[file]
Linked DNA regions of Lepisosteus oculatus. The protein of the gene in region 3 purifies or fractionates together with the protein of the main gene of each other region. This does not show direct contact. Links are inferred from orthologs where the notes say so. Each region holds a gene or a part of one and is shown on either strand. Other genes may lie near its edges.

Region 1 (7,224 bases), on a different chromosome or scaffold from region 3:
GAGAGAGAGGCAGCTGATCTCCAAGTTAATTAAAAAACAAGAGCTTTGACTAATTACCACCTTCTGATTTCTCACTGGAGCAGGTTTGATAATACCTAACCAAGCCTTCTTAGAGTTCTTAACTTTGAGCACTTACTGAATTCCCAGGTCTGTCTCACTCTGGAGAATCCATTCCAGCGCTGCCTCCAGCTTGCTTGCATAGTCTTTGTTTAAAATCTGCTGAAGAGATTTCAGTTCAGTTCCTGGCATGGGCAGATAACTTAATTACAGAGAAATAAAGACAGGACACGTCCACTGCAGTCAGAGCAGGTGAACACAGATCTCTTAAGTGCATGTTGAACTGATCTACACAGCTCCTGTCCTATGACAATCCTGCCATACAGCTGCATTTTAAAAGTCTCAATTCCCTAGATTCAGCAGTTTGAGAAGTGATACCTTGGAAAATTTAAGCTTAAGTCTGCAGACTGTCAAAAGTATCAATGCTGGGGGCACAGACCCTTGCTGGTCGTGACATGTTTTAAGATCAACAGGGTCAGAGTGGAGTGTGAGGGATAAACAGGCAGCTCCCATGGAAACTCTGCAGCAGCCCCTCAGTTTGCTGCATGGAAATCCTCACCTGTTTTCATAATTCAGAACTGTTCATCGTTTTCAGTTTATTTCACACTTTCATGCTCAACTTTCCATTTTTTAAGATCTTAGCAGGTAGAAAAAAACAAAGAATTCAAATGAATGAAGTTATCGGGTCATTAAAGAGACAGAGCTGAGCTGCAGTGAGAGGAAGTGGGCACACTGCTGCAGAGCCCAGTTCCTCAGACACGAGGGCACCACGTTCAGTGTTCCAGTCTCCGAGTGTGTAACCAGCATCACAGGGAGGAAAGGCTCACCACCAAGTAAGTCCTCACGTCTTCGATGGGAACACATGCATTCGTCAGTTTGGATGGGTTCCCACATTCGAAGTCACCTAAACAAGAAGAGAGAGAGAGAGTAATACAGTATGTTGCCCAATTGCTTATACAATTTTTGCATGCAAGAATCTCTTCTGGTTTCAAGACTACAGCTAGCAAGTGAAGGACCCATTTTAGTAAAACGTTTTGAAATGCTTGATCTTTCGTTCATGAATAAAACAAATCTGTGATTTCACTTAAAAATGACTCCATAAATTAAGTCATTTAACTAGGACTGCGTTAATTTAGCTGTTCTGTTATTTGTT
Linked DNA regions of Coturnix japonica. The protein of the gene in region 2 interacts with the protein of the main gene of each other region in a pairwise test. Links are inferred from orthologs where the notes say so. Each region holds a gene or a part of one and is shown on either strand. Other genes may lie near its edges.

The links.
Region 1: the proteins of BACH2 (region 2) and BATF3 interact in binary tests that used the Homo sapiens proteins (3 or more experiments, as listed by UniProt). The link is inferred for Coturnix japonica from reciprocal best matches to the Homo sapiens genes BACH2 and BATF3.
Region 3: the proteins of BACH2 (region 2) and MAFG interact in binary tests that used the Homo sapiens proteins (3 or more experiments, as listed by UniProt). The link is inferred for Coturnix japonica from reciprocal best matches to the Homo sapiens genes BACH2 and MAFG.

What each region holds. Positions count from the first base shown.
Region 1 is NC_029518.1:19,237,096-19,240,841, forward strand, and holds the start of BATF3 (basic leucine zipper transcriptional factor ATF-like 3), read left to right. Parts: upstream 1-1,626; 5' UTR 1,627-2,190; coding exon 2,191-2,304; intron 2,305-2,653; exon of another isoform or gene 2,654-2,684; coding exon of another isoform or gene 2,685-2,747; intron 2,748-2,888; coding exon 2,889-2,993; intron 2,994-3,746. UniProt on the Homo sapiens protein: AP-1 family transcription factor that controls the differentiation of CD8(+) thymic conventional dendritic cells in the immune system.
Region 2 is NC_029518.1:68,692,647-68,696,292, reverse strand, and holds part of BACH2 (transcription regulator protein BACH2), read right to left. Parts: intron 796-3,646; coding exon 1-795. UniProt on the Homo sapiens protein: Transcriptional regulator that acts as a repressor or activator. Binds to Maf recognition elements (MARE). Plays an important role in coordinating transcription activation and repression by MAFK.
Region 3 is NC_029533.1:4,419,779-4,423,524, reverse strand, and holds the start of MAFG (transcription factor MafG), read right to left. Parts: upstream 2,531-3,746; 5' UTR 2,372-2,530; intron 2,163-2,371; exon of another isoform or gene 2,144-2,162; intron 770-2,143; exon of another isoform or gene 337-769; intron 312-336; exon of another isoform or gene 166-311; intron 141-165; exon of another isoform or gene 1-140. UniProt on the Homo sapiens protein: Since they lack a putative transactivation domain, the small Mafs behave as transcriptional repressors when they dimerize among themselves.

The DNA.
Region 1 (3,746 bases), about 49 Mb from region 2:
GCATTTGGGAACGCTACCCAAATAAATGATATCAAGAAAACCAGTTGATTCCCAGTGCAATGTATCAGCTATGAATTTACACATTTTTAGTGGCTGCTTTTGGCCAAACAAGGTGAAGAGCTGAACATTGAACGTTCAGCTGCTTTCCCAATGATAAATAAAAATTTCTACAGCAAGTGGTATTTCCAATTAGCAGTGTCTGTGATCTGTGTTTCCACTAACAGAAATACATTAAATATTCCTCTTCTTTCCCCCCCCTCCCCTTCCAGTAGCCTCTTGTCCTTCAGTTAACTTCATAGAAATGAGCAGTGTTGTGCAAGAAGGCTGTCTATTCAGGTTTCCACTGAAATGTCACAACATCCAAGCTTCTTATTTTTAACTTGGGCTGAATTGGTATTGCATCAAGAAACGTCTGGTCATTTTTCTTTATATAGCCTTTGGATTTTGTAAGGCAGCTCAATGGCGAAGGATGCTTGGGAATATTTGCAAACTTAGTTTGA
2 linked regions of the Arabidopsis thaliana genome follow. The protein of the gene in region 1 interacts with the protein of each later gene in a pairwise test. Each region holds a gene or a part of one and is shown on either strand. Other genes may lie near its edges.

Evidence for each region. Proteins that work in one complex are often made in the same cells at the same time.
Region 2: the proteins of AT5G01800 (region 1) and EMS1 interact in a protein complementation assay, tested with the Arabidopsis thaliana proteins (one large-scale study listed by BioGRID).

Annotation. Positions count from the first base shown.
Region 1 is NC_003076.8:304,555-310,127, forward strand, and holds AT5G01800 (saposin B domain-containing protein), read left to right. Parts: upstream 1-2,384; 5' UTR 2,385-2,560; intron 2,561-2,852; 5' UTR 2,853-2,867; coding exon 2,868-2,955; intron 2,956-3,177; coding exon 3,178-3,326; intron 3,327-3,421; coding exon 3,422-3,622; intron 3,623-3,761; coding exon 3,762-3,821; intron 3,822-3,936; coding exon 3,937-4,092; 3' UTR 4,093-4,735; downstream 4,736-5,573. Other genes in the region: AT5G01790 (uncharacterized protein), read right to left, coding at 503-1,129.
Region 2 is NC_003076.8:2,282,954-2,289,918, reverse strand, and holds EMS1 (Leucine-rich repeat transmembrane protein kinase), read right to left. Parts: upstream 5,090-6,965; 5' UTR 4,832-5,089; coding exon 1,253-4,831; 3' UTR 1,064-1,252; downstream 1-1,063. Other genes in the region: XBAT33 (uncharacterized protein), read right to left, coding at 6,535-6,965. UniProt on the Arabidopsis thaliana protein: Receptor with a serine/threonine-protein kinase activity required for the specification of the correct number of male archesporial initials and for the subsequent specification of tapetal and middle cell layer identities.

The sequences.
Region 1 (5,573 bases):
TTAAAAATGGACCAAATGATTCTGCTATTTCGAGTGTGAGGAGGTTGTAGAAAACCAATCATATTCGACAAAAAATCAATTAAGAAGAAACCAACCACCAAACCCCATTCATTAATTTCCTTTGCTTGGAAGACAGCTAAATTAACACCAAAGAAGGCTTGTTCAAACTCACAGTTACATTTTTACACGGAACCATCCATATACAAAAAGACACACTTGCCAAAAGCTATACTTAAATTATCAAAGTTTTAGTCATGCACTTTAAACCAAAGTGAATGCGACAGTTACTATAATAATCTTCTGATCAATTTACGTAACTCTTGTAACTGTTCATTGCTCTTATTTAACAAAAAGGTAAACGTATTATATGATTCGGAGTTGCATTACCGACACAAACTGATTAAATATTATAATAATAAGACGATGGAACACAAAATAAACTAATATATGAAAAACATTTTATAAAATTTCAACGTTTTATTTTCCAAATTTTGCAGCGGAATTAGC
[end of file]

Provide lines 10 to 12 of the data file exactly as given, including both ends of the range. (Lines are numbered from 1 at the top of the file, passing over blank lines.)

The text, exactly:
Region 2 is NC_029518.1:68,692,647-68,696,292, reverse strand, and holds part of BACH2 (transcription regulator protein BACH2), read right to left. Parts: intron 796-3,646; coding exon 1-795. UniProt on the Homo sapiens protein: Transcriptional regulator that acts as a repressor or activator. Binds to Maf recognition elements (MARE). Plays an important role in coordinating transcription activation and repression by MAFK.
Region 3 is NC_029533.1:4,419,779-4,423,524, reverse strand, and holds the start of MAFG (transcription factor MafG), read right to left. Parts: upstream 2,531-3,746; 5' UTR 2,372-2,530; intron 2,163-2,371; exon of another isoform or gene 2,144-2,162; intron 770-2,143; exon of another isoform or gene 337-769; intron 312-336; exon of another isoform or gene 166-311; intron 141-165; exon of another isoform or gene 1-140. UniProt on the Homo sapiens protein: Since they lack a putative transactivation domain, the small Mafs behave as transcriptional repressors when they dimerize among themselves.

The DNA.